Teeth are lost due to injuries or sickness. Trauma may result from an accident or from a dog’s extreme biting ability. Tooth loss is most often caused by tooth decay or periodontal disease [gum disease], although other conditions such as cancer and various jaw neoplasms may also cause tooth loss. More than half of the population, according to studies, has one or more missing teeth. Trauma often results in the loss of a single front tooth. It’s easy to see how this can have a negative effect on a person’s health. In most cases, an experienced dental implantologist may remove the remaining root, place a dental implant, and attach a new tooth to the implant in only one or two hours. The most common causes of single tooth loss in the back are tooth decay or periodontal disease. Although it is also treated in the same way as front teeth, it takes much longer for a number of reasons.Do you want to learn more? Visit Alta Canyon Dental
The most popular treatment for a single missing back tooth is as follows:
The tooth that has been infected is extracted, and the root sockets are grafted. A dental implant is used to replace the root of the single missing tooth after four months. An abutment is added to the dental implant after 4 to 6 months, and records are taken to fabricate a crown to replace the single missing tooth. The abutment is securely attached to the implant after three weeks, and the crown is cemented to the abutment. COMPLETE CARE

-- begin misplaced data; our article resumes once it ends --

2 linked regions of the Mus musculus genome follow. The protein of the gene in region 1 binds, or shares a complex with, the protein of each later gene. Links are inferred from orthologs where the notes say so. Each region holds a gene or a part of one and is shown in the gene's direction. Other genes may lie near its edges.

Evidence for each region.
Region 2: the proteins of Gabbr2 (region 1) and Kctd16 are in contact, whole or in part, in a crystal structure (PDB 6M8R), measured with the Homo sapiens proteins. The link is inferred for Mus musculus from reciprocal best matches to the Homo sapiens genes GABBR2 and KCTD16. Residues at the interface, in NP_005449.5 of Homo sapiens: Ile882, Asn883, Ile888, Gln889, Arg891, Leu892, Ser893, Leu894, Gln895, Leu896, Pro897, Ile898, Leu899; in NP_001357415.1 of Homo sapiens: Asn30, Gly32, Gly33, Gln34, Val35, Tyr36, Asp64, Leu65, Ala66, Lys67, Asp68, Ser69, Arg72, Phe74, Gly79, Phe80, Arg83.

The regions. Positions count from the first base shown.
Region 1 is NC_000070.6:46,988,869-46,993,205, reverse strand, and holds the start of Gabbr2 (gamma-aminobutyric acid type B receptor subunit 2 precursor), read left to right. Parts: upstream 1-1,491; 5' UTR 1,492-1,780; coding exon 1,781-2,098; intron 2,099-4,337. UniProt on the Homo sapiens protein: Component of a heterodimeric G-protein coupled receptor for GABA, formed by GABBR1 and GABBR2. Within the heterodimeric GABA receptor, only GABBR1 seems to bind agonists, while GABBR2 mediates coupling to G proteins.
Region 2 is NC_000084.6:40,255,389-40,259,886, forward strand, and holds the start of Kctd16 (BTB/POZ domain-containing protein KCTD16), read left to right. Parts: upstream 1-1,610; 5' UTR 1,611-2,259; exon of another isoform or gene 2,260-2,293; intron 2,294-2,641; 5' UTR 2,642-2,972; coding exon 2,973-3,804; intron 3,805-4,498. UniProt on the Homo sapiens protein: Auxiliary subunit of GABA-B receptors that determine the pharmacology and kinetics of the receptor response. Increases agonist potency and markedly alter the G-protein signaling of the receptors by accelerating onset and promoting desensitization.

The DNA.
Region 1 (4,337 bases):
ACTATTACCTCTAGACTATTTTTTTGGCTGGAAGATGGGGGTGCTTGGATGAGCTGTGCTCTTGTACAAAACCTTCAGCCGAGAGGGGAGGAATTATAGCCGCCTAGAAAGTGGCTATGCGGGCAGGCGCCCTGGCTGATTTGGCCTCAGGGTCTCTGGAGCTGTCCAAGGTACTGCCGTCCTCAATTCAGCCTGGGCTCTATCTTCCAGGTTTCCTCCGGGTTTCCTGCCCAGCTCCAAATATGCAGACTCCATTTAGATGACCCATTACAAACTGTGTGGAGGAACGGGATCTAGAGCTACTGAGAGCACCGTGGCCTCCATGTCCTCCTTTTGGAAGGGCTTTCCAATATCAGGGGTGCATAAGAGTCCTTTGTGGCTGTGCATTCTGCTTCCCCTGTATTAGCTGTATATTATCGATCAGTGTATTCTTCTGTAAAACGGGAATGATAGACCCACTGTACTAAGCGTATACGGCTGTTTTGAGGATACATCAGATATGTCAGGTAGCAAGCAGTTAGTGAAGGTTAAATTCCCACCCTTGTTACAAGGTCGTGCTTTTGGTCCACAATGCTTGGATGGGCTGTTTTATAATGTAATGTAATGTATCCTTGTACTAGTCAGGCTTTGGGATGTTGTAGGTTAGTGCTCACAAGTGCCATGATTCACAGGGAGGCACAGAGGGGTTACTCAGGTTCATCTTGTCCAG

The need to replace a single missing tooth in the back is less obvious than the need to replace a single missing tooth in the front, but it is still significant. Teeth can move around quite a bit. We’ve all seen an Orthodontist apply pressure to a tooth with a small rubber band and then move it around. Each tooth in the mouth has a distinct purpose. When a single tooth is lost, the body’s natural reaction is for nearby teeth to drift into the void. A single missing tooth may cause all other teeth in the mouth to change in alignment over time. Malocclusion can cause TMJ [temporomandibular joint] dysfunction, headaches, neck and shoulder muscle spasms, food impaction between teeth, tooth decay, periodontal disease, and other problems. People often don’t necessarily associate tooth loss with the complications it causes, because these issues don’t always surface and can occur years after a single tooth is lost. Given the possible consequences, it’s a shame that a single missing tooth is always missed, but the introduction of dental implants for single-tooth replacement is encouraging many more people to seek treatment earlier rather than later.